Through contacts at the LSC I got to read their original proposal to gain the residency and learnt that they originally planned to gather waste metal from ghost estates and other properties abandoned in Leitrim since the financial collapse of 2008 and, using the facilities of the LSC, melt this material down and recast it as a large bell. This was to be exhibited along with documentation of the process at the conclusion of the residency. They suggested the bell could then be donated to the town if it could be installed in some public building where it could be rung from time to time “to remind its citizens of the here and now and that time is not linear but cyclical”. What actually happened when they arrived was that they began by building a cardboard room in one corner of the unoccupied main gallery space. They did collect waste metal from unused buildings and other sites in the area but soon had to resort to collecting it from other sources as well when not much metal was found there. They were also collecting wood and other building materials from these same sites and these were brought into their cardboard room in the gallery. They prohibited any access to this space and although it was not possible to lock it I met no-one who actually looked inside it at this time.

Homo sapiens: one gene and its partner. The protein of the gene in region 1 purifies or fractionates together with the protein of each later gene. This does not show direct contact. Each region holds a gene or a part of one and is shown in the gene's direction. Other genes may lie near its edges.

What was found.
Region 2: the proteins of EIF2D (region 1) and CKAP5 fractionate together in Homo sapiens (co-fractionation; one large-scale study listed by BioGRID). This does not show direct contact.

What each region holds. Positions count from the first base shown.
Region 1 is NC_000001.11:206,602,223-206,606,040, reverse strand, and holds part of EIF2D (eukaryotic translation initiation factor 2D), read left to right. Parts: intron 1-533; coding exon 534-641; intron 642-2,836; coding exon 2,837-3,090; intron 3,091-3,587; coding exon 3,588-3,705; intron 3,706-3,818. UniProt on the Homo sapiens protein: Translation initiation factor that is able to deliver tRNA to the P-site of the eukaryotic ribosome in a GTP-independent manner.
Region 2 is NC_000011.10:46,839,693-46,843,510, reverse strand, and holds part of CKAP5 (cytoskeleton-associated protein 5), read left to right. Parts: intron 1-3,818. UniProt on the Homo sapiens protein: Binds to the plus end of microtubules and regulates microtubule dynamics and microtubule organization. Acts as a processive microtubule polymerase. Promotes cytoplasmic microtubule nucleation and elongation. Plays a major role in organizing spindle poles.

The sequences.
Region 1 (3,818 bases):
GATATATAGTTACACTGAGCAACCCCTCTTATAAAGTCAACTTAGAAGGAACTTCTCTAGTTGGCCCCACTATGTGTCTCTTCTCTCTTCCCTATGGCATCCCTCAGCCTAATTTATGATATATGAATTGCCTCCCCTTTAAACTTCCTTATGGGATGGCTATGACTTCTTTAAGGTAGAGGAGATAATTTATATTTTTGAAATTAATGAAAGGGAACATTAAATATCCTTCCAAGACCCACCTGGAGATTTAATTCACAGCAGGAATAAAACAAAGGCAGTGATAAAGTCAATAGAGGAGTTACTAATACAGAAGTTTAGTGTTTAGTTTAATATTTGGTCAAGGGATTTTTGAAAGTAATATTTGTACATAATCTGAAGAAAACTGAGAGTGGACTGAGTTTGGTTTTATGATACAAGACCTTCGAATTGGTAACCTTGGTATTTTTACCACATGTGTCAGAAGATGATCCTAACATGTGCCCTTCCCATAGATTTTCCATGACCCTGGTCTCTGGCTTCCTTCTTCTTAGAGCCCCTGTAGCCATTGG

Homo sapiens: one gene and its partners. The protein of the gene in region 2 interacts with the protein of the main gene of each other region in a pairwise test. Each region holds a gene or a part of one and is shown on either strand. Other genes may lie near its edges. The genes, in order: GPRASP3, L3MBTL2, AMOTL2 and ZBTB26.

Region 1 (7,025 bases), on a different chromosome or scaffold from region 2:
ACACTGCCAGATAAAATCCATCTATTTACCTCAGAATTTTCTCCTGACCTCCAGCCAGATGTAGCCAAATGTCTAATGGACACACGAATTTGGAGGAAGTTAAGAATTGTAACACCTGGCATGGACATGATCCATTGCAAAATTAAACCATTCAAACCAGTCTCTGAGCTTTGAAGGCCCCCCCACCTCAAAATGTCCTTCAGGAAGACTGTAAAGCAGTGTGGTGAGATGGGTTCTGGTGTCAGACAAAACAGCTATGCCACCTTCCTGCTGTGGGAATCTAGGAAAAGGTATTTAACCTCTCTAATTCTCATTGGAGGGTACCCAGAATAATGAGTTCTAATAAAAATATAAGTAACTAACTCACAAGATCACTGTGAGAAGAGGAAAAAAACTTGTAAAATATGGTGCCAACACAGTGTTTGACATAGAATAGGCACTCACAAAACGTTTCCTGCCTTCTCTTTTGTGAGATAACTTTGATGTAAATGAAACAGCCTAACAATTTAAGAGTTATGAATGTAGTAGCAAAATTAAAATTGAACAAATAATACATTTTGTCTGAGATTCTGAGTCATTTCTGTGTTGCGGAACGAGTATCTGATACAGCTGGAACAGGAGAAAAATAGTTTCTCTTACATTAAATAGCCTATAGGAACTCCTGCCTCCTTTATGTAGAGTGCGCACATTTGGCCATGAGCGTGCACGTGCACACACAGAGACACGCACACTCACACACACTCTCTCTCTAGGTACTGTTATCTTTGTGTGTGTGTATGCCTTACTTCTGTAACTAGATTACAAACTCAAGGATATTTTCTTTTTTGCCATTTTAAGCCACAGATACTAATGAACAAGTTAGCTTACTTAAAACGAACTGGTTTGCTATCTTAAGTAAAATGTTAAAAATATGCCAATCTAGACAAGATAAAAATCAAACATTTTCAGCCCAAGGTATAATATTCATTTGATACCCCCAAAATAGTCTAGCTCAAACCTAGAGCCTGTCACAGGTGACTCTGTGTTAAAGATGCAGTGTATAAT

In the very early morning of the opening they removed what they had been building from the room and carried it through the quiet streets to a 5 storey abandoned and unfinished property close to the town centre (the ground floor was to be commercial with apartments above). They had no problems getting into this building as they only had to open one of the wire mesh panel walls surrounding it. They then walked it right up the stairs and went to the top floor and as there were no windows very quickly attached a wooden balcony to the outside of the building. They had arranged with a resident of an apartment opposite (who I located and spoke to) to allow one of them access so they could take photos of each member standing naked in turn on the balcony. One of the persistent rumours to grow from their New York stunt was that they had been naked on the balcony when in fact they had all worn white on that occasion. The photographer was the last to go on the balcony and his picture was taken by the occupant of the apartment who was told to say inside for their own safely. Then once no one was passing below the balcony was actually pushed out the window where it smashed onto the footpath and across the street below. Once the camera was retrieved these parts were then gathered up and were brought back to the gallery space where they were arranged on the floor of the main gallery space to mirror the result of the impact.